Walmart Compares D.C. 'Living Wage' Bill To Soviet Russia

Walmart Compares 'Living Wage' Bill To Communist Russia

Walmart sent out an email to reporters Friday that compared a Washington D.C. "living wage" bill to the practices of Cold War-era communist Russia.

The email, which had the subject line "Living wage bill = U.S.S.R.," was forwarded to The Huffington Post by a reporter from another news outlet. Walmart has threatened to scrap plans to bring three of its six planned stores to the city if the "living wage" bill, passed by the D.C. Council in July, were to become law.

The bill would require some retailers in the nation's capital to pay workers $12.50 per hour, as opposed to the city's current minimum wage of $8.25.

Here is the entire email from Walmart:

Mayor Michael Bloomberg knows a thing or two about business and he successfully manages

When a "living wage" ordinance was discussed as a possibility in New York City, he had this to say:

"If you think about it, the last time we really had a big, managed economy was the U.S.S.R. and that didn't work out so well...You cannot stop the tides from coming in. We need jobs in this city. It would be great if all jobs in the city paid a lot of money and had great benefits for the workers, not good for the employers, but if you force that, you will just drive businesses out of the city."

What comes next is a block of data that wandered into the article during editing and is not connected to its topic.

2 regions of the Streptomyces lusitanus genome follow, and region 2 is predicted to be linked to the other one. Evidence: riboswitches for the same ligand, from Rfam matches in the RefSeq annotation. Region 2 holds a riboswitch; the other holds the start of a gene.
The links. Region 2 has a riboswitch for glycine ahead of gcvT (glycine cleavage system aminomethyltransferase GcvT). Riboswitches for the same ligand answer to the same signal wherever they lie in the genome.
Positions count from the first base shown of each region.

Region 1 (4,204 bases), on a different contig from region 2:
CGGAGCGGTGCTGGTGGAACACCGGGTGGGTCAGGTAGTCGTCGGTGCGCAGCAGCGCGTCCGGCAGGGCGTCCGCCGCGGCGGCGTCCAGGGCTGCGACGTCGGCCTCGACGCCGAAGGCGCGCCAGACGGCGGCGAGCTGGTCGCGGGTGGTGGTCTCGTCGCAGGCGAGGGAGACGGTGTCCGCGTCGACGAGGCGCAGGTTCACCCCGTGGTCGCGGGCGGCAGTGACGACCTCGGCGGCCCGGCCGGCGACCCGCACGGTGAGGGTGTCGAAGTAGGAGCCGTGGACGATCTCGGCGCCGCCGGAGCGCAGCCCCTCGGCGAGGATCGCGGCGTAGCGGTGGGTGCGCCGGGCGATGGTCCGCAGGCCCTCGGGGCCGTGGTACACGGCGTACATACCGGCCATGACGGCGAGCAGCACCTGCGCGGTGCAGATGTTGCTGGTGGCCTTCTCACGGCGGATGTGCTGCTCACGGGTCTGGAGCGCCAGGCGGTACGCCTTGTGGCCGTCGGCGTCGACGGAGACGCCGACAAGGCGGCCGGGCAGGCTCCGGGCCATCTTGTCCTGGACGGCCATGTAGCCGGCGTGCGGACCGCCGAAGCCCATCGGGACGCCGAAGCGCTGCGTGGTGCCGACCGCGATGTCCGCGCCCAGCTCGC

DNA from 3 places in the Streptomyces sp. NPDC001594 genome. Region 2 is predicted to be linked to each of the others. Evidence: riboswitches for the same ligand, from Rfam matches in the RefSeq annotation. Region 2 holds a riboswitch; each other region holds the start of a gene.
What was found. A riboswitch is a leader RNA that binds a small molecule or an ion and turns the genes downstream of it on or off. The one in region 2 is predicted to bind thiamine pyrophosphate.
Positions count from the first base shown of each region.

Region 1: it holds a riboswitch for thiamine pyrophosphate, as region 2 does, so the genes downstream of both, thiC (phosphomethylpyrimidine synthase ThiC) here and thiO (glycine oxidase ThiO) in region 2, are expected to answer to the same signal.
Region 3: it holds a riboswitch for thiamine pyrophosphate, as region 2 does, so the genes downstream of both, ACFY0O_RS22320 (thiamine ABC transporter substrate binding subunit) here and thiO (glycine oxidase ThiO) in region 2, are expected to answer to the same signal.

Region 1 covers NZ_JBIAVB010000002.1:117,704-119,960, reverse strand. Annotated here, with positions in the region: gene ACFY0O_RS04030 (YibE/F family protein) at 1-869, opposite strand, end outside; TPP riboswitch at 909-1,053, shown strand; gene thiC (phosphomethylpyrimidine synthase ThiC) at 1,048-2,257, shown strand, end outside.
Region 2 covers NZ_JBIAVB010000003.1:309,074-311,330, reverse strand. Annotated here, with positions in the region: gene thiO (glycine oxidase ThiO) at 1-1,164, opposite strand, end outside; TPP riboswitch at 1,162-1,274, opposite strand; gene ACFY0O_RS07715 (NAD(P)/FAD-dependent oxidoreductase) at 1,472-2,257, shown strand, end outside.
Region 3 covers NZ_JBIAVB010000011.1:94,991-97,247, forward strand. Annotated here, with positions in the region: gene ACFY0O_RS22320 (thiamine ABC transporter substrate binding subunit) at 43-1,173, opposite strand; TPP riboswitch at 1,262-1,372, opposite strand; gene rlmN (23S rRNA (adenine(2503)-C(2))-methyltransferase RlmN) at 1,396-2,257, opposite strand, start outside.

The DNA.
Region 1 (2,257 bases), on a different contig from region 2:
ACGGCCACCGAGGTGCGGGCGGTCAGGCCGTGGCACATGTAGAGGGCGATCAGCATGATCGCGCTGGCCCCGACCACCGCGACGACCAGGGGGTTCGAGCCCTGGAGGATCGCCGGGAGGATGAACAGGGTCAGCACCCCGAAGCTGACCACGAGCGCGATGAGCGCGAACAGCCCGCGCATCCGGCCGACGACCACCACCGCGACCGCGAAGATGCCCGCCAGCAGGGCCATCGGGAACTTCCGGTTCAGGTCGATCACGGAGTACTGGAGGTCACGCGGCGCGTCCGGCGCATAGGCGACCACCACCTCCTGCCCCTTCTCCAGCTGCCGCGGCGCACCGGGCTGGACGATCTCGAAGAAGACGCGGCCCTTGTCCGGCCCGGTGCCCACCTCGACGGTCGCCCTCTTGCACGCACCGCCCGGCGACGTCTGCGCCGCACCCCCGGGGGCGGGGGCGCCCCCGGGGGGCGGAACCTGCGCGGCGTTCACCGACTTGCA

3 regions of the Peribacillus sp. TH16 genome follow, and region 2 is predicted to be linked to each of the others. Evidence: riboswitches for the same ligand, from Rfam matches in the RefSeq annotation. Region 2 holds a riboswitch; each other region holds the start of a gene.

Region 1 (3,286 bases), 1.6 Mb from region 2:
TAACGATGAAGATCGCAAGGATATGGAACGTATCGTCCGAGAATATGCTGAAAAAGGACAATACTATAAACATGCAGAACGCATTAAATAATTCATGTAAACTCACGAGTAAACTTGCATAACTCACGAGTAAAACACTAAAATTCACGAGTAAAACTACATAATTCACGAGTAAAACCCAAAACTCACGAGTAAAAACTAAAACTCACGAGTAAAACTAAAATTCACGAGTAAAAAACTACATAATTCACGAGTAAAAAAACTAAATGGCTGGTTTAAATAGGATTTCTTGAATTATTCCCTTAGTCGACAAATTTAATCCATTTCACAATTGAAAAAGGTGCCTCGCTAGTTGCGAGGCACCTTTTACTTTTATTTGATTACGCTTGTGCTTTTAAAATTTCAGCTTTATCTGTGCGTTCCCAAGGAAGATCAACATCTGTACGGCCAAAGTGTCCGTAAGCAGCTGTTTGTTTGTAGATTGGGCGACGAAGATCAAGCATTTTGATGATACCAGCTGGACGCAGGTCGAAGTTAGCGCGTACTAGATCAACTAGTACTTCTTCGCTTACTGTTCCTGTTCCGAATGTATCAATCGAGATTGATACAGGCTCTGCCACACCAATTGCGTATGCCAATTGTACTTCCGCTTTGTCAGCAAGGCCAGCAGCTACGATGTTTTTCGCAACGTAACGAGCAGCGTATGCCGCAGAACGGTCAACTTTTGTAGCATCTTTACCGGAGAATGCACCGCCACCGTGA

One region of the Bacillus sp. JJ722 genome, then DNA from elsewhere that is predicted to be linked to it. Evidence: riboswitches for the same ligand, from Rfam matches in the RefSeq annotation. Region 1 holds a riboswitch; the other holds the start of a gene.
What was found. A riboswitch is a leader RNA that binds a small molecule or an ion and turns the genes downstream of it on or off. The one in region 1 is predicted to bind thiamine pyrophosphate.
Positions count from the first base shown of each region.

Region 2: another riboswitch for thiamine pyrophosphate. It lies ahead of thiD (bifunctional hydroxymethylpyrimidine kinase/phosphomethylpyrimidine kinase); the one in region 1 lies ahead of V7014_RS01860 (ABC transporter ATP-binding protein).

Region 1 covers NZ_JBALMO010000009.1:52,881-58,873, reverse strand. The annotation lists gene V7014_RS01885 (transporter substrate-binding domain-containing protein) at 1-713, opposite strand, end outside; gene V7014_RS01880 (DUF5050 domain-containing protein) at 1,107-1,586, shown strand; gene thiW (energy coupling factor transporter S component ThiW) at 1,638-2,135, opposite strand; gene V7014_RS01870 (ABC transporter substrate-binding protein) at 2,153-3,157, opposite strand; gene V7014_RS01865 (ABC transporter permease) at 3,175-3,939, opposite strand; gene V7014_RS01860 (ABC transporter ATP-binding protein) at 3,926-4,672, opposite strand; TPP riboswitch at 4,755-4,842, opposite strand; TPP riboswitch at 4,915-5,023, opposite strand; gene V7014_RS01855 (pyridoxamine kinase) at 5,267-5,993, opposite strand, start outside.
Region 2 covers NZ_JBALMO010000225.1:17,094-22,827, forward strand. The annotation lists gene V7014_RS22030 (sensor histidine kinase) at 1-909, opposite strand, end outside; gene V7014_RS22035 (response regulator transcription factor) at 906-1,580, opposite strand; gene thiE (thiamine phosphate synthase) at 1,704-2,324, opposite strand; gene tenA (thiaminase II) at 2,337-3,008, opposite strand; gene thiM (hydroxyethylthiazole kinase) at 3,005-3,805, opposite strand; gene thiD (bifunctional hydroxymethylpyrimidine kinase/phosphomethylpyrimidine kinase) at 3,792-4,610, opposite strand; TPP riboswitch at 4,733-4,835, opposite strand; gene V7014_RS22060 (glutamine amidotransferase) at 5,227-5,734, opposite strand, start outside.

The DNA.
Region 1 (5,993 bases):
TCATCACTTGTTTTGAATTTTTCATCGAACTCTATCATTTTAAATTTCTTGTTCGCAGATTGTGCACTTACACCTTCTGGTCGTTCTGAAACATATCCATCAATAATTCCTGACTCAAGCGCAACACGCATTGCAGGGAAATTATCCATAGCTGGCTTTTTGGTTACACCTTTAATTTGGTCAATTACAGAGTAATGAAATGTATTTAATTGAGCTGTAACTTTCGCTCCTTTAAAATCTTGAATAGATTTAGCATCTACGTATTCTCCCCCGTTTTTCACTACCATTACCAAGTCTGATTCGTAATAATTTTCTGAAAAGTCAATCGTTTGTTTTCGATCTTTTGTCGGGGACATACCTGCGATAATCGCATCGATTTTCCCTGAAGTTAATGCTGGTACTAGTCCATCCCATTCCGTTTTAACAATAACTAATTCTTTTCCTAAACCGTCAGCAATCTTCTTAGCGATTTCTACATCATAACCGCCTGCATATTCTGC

"I will veto any bill. And if the veto is overridden...we certainly would go to court and sue," Mr. Bloomberg said

After today, Mayor Gray will have six more business days to make a decision regarding the Large Retailer Accountability Act.

Steven V. Restivo Senior Director of Communications
Public Affairs & Government Relations

The comments by New York City Mayor Michael Bloomberg were first made in 2012, while attempting to block a proposal to raise the hourly wages for workers at companies receiving $1 million or more in city subsidies. “The last time we really had a big managed economy was the USSR and that didn’t work out so well,” Bloomberg then said.

The D.C. bill -- now sitting on the mayor's desk awaiting his signature or veto -- applies to retailers with stores bigger than 75,000 square feet and whose parent companies have yearly revenues of $1 billion per year or more. D.C. Mayor Vincent Gray has until Sept. 16 to sign or veto.

It was announced Thursday that a deal for one of the six planned D.C. stores had fallen through. A spokesperson told the Washington Post that Walmart was still planning "to work toward bringing the project to fruition."

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